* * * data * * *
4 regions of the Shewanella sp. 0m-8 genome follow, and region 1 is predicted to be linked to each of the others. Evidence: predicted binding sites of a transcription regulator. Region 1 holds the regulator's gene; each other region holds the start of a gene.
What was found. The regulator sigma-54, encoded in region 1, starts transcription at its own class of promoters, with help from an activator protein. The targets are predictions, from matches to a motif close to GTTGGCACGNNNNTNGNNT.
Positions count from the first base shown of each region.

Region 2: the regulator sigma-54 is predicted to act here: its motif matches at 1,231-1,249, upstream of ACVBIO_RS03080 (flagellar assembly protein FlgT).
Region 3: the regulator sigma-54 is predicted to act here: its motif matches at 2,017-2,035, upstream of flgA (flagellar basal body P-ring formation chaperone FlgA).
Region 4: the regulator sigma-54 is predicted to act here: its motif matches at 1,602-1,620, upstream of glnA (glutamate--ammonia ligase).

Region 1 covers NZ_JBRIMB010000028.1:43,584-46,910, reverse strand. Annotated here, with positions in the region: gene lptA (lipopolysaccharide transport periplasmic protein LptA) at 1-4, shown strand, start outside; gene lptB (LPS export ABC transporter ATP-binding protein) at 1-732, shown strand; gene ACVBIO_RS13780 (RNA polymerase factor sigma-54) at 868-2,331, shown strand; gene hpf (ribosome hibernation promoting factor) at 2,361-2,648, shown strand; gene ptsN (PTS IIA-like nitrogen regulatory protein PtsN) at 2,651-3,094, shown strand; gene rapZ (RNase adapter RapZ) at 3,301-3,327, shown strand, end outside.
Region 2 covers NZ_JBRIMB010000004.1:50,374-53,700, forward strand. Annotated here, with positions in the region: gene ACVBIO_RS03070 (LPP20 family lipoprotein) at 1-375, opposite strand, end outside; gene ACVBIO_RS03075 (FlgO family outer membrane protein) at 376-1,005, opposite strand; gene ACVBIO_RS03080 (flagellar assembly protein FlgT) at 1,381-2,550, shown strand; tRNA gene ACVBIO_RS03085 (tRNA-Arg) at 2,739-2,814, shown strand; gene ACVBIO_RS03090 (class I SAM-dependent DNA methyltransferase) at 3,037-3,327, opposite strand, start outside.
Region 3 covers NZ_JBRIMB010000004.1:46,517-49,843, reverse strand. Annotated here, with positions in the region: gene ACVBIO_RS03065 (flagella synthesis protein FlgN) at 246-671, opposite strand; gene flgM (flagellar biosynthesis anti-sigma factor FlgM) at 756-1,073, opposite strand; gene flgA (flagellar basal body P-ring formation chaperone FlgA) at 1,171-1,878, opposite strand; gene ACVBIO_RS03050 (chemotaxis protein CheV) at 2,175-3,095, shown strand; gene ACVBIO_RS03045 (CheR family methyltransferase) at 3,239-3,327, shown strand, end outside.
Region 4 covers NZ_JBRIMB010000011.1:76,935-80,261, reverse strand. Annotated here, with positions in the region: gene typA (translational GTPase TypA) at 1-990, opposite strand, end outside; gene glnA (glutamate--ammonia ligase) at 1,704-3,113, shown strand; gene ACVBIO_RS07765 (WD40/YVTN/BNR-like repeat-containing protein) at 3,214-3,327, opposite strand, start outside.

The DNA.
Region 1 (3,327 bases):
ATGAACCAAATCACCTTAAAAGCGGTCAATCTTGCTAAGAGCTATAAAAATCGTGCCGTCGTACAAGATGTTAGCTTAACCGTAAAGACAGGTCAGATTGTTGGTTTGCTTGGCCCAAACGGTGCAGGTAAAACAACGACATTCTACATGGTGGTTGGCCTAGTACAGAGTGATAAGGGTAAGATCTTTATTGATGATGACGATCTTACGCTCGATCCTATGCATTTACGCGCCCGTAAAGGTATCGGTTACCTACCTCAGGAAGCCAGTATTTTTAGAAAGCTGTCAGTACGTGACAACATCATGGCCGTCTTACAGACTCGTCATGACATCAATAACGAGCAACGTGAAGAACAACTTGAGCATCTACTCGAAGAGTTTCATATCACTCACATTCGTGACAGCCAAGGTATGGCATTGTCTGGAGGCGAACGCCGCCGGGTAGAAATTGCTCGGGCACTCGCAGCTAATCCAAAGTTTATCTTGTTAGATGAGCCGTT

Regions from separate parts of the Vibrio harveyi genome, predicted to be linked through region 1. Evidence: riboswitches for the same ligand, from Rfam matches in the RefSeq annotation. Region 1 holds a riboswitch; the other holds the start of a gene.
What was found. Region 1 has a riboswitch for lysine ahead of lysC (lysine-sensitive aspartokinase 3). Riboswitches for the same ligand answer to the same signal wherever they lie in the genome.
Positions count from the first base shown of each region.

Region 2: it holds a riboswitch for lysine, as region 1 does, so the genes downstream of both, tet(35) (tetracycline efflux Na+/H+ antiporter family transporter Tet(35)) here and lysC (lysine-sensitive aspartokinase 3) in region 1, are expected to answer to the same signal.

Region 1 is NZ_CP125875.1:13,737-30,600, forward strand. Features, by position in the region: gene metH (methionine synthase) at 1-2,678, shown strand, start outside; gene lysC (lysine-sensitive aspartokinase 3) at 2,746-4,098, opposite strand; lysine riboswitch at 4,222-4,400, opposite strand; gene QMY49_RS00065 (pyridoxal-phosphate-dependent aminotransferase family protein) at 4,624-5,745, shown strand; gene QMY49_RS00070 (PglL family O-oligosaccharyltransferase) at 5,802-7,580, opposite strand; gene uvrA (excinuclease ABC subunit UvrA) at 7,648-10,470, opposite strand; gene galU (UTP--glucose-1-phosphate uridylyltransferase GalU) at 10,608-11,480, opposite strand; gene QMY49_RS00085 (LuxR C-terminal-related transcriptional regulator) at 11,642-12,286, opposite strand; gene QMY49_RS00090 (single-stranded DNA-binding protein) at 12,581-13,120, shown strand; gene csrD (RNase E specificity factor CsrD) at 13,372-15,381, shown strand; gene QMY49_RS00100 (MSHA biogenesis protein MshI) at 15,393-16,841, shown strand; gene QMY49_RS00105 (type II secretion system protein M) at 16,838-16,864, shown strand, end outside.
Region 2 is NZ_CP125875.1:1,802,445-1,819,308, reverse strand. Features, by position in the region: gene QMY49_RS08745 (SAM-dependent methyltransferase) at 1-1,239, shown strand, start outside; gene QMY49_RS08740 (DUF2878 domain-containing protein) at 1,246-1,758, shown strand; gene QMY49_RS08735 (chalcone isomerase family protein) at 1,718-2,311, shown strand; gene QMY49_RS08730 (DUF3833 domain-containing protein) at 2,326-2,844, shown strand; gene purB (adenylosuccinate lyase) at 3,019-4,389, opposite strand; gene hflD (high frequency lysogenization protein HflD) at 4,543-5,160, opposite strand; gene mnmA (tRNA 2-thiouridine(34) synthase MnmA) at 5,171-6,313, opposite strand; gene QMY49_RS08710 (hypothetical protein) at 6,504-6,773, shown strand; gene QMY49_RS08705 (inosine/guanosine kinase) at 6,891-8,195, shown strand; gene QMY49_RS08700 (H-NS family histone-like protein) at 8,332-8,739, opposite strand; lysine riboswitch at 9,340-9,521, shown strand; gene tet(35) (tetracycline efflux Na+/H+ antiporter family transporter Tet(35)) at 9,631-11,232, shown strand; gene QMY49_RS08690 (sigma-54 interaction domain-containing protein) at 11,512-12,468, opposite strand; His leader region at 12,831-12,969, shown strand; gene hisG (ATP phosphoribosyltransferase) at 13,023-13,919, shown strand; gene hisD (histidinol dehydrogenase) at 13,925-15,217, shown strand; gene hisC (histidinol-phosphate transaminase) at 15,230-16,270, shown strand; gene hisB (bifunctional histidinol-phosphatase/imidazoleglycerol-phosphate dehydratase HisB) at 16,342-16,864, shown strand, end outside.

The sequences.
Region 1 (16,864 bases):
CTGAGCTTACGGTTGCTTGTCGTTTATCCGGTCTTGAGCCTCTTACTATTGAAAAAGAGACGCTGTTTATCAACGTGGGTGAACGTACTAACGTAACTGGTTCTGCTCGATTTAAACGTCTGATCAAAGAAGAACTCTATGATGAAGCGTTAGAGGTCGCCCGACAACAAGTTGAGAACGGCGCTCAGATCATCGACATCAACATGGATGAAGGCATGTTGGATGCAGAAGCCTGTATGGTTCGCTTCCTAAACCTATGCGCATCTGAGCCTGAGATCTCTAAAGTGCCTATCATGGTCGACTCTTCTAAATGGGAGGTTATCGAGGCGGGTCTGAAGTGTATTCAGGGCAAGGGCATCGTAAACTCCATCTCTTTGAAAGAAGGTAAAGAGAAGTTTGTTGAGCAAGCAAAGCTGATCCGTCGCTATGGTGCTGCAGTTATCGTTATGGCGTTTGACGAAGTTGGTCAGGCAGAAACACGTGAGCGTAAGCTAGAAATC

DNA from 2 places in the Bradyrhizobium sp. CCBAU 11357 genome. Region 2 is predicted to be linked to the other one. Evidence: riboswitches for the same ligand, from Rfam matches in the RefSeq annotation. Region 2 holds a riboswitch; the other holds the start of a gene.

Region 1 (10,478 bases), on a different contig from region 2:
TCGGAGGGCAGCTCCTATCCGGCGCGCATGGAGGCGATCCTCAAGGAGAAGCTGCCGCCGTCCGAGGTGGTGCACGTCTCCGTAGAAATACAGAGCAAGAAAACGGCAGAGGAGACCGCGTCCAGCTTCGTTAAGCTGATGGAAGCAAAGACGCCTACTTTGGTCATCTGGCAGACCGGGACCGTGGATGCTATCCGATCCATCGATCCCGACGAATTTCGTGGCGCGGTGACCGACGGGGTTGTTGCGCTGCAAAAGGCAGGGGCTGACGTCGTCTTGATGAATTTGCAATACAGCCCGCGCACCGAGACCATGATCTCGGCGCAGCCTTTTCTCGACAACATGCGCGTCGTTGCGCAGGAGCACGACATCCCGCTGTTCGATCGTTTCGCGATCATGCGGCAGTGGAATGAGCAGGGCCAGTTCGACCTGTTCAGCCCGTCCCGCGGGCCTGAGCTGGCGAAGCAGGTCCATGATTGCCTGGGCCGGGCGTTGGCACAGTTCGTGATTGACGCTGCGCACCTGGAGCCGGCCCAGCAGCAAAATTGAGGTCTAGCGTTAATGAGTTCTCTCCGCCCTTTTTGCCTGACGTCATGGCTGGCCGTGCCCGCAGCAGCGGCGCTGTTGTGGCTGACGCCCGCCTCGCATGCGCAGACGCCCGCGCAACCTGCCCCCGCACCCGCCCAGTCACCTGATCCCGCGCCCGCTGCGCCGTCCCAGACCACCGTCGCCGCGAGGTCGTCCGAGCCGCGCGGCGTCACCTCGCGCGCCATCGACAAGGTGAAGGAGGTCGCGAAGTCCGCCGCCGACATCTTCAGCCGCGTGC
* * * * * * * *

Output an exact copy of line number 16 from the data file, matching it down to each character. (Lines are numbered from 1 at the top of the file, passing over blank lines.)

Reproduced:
Positions count from the first base shown of each region.